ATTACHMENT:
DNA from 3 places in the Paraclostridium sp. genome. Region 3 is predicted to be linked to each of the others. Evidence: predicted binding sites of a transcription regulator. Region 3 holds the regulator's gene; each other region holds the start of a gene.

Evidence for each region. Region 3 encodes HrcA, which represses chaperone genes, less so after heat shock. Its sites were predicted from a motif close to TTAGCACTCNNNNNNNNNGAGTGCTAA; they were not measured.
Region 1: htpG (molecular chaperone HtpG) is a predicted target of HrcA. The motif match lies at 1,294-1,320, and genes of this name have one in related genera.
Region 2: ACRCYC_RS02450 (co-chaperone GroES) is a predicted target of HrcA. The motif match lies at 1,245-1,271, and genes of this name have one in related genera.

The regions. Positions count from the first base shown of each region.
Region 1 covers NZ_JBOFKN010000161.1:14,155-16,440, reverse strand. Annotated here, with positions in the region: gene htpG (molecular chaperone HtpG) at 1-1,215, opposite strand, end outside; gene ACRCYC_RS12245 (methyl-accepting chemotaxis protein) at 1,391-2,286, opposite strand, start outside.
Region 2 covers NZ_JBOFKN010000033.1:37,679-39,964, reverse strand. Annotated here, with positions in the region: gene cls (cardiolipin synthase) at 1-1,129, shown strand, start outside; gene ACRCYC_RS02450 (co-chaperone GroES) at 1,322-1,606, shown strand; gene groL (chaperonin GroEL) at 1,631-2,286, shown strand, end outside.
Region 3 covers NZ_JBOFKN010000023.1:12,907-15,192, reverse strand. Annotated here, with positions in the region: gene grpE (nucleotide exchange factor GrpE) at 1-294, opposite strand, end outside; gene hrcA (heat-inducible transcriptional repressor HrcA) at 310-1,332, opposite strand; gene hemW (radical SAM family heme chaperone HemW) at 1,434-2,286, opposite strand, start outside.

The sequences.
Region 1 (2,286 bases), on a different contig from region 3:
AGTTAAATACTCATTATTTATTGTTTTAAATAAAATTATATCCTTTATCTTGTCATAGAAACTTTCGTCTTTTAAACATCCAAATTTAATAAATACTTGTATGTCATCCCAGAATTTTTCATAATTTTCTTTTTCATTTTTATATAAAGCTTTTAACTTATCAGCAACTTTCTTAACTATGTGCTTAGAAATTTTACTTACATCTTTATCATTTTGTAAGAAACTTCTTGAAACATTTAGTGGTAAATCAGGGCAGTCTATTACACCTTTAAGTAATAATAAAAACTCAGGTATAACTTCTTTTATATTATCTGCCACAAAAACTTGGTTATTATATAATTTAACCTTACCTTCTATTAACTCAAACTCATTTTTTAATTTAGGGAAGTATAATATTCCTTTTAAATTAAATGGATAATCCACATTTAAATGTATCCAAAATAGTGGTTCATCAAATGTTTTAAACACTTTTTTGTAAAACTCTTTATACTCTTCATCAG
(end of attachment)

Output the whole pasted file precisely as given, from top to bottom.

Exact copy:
DNA from 3 places in the Paraclostridium sp. genome. Region 3 is predicted to be linked to each of the others. Evidence: predicted binding sites of a transcription regulator. Region 3 holds the regulator's gene; each other region holds the start of a gene.

Evidence for each region. Region 3 encodes HrcA, which represses chaperone genes, less so after heat shock. Its sites were predicted from a motif close to TTAGCACTCNNNNNNNNNGAGTGCTAA; they were not measured.
Region 1: htpG (molecular chaperone HtpG) is a predicted target of HrcA. The motif match lies at 1,294-1,320, and genes of this name have one in related genera.
Region 2: ACRCYC_RS02450 (co-chaperone GroES) is a predicted target of HrcA. The motif match lies at 1,245-1,271, and genes of this name have one in related genera.

The regions. Positions count from the first base shown of each region.
Region 1 covers NZ_JBOFKN010000161.1:14,155-16,440, reverse strand. Annotated here, with positions in the region: gene htpG (molecular chaperone HtpG) at 1-1,215, opposite strand, end outside; gene ACRCYC_RS12245 (methyl-accepting chemotaxis protein) at 1,391-2,286, opposite strand, start outside.
Region 2 covers NZ_JBOFKN010000033.1:37,679-39,964, reverse strand. Annotated here, with positions in the region: gene cls (cardiolipin synthase) at 1-1,129, shown strand, start outside; gene ACRCYC_RS02450 (co-chaperone GroES) at 1,322-1,606, shown strand; gene groL (chaperonin GroEL) at 1,631-2,286, shown strand, end outside.
Region 3 covers NZ_JBOFKN010000023.1:12,907-15,192, reverse strand. Annotated here, with positions in the region: gene grpE (nucleotide exchange factor GrpE) at 1-294, opposite strand, end outside; gene hrcA (heat-inducible transcriptional repressor HrcA) at 310-1,332, opposite strand; gene hemW (radical SAM family heme chaperone HemW) at 1,434-2,286, opposite strand, start outside.

The sequences.
Region 1 (2,286 bases), on a different contig from region 3:
AGTTAAATACTCATTATTTATTGTTTTAAATAAAATTATATCCTTTATCTTGTCATAGAAACTTTCGTCTTTTAAACATCCAAATTTAATAAATACTTGTATGTCATCCCAGAATTTTTCATAATTTTCTTTTTCATTTTTATATAAAGCTTTTAACTTATCAGCAACTTTCTTAACTATGTGCTTAGAAATTTTACTTACATCTTTATCATTTTGTAAGAAACTTCTTGAAACATTTAGTGGTAAATCAGGGCAGTCTATTACACCTTTAAGTAATAATAAAAACTCAGGTATAACTTCTTTTATATTATCTGCCACAAAAACTTGGTTATTATATAATTTAACCTTACCTTCTATTAACTCAAACTCATTTTTTAATTTAGGGAAGTATAATATTCCTTTTAAATTAAATGGATAATCCACATTTAAATGTATCCAAAATAGTGGTTCATCAAATGTTTTAAACACTTTTTTGTAAAACTCTTTATACTCTTCATCAG